Jailed Red Pepper publications editor misses Makerere exams

Red Pepper publications editors denied bail
Red Pepper Publication suspects in Court. Richard Kintu (2nd right) in court yesterday

A Red Pepper editor who is among those currently on remand at Luzira prison will miss Makerere University end of first semester examinations that kicked off on Monday.

Richard Kintu is among the seven Red Pepper Publications Limited directors and editors who were arrested last week when police raided their premises.

Kintu, the deputy chief editor who has been working with The Red Pepper for nearly 10 years, is pursuing a Bachelor of Commerce course at Makerere University. He enrolled for the four-year programme this academic year.

According to Makerere University examination rules, a student who misses examination must write to Academic Registrar with justifiable reasons.

And when a student misses to sit examinations for justified reasons, the rules say grades obtained after sitting examination shall not be recorded as a retake because the candidate is sitting the examinations for the first attempt.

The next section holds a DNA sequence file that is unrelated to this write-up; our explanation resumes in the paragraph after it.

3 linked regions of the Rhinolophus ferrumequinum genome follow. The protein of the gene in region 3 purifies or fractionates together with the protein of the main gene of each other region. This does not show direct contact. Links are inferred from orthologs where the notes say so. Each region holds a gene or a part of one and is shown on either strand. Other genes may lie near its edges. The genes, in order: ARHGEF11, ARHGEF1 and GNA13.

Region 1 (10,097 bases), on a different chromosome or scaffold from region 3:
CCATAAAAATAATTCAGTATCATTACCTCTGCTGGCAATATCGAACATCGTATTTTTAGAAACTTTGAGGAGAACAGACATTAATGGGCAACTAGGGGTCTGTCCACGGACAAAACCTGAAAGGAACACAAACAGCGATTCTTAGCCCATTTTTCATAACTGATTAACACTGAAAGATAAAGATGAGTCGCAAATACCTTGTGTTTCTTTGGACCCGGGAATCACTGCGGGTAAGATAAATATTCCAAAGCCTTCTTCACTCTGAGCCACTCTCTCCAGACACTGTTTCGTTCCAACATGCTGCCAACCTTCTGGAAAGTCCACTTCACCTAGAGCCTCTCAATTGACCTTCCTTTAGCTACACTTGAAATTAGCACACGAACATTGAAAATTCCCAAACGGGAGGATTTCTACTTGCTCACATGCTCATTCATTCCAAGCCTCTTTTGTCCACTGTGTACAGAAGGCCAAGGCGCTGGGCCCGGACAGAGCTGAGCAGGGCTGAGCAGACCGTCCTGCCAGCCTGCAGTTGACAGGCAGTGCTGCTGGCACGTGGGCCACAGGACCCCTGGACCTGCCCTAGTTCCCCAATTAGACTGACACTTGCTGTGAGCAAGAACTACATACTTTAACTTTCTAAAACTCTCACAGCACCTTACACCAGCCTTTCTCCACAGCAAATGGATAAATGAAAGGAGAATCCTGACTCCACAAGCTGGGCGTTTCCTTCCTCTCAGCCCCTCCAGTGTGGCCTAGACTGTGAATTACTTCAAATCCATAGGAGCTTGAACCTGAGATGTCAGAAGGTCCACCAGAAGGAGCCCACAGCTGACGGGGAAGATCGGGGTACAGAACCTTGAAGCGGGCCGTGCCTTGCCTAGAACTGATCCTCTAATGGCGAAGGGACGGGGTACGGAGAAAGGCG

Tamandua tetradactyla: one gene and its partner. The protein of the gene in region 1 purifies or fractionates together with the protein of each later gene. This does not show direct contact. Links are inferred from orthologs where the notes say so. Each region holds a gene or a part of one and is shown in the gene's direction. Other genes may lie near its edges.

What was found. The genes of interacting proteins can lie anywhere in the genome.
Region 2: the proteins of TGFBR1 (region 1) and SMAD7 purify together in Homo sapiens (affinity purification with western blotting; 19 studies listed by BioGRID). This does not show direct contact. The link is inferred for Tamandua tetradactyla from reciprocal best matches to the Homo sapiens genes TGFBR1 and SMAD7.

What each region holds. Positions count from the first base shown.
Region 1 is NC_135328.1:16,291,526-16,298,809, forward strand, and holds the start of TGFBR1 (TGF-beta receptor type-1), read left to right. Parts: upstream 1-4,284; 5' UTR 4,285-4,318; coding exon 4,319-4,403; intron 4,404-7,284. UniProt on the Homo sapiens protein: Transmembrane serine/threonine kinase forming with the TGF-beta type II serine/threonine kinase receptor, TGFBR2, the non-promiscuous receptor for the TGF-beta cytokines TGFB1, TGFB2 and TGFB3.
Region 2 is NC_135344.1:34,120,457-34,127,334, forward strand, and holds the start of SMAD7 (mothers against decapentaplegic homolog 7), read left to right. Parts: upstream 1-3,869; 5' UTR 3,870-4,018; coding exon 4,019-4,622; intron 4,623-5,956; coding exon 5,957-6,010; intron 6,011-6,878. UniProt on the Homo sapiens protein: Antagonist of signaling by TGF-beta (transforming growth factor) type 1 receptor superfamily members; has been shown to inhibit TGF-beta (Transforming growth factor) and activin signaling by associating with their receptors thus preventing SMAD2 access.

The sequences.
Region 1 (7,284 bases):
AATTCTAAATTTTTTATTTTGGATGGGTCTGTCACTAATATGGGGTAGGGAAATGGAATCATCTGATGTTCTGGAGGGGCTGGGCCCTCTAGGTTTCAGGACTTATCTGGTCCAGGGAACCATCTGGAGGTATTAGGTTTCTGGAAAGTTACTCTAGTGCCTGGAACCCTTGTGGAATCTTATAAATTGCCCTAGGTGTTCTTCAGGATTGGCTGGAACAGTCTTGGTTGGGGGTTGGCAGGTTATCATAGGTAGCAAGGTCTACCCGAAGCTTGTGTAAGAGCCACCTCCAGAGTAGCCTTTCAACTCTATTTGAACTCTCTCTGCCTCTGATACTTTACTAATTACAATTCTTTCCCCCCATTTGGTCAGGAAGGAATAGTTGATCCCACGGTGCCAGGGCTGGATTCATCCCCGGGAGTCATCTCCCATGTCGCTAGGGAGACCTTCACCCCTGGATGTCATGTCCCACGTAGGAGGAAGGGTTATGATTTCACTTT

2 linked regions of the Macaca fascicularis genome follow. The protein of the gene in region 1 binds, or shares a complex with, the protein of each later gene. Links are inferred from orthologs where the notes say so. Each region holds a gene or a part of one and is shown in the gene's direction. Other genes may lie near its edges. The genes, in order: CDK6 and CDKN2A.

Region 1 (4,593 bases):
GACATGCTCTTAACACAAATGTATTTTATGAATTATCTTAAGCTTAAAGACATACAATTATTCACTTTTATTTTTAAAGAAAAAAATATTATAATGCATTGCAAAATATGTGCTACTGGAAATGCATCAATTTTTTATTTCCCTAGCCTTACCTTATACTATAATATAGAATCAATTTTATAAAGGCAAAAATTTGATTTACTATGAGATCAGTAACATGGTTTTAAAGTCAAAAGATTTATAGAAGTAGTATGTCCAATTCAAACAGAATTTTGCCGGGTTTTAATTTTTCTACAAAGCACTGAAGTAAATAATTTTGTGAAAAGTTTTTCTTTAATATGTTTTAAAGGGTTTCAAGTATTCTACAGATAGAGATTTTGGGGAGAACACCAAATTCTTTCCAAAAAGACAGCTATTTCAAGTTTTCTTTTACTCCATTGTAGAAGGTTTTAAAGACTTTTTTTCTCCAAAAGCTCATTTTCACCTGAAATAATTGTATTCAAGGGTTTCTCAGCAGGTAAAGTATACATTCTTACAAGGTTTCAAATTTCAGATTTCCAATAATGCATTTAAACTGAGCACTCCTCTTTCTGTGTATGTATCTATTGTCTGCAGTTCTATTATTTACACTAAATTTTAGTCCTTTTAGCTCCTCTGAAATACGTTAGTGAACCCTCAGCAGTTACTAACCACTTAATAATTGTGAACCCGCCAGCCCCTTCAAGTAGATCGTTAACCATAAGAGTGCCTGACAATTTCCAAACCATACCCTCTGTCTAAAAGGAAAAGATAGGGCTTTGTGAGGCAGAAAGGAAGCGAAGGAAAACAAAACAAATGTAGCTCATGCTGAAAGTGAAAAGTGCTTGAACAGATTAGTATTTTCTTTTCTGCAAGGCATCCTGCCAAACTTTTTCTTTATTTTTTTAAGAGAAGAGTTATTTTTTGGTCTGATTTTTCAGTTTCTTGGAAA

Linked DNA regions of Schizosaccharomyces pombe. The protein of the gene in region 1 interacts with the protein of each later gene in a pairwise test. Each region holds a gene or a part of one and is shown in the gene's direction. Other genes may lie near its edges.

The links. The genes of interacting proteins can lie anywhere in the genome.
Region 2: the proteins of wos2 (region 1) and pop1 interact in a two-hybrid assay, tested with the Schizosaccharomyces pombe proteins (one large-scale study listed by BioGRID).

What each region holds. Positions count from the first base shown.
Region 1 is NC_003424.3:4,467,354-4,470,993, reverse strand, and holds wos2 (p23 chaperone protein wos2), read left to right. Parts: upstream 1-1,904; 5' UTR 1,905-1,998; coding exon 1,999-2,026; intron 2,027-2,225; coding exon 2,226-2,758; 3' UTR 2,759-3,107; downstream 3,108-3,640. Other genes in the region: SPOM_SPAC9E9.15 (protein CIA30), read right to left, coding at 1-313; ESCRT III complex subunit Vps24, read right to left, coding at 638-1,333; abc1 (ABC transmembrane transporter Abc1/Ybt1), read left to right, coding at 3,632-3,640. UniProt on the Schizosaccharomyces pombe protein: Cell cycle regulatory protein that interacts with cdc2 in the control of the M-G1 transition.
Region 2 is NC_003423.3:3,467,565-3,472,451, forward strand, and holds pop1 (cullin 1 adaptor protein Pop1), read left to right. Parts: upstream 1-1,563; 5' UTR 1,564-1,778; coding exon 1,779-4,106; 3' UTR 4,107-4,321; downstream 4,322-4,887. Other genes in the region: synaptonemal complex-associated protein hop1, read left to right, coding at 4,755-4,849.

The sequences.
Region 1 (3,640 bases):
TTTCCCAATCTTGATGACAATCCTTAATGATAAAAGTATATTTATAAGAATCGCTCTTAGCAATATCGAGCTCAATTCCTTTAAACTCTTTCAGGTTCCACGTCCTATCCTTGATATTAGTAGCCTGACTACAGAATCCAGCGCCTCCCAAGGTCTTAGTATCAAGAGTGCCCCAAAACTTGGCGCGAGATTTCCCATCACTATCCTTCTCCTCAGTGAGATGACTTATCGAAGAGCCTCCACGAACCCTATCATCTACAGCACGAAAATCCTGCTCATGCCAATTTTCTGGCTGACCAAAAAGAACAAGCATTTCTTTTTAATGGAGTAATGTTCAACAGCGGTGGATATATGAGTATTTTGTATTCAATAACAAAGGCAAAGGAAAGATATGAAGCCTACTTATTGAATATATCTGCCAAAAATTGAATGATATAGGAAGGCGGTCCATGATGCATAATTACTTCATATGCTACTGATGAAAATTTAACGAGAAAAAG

The five directors and three editors on Monday appeared before Buganda Road chief magistrate James Ereemye Mawanda. They were charged with seven counts including publication of information prejudicial to security, libel and offensive communication.

They denied all the charges.

Kintu was charged together chief editor Ben Byarabaha, Francis Tumusiime and company directors; Richard Tusiime , Arinaitwe Rugyendo, James Mujuni, Patrick Mugumya and Johnson Byarabaha.

They were remanded to Luzira until Tuesday next week after Abdu Salaam Waiswa, the state prosecutor requested that he wanted time to respond to the bail application filed by the accused.

Waiswa who was hired from Uganda Communications Commission (UCC) following the state prosecutors’ strike, told court that he needed time to scrutinise documents presented by sureties.

Waiswa’s request came after the bail application by the accused lawyer Maxim Mutabingwa. Mutabingwa told court that the charges read against his clients are bailable and that since the investigations are not complete, the trial may not kick off soon.

He also told court that all the accused are directors or editors who stay in Kampala and are law-abiding citizens. Each of the accused had presented two sureties.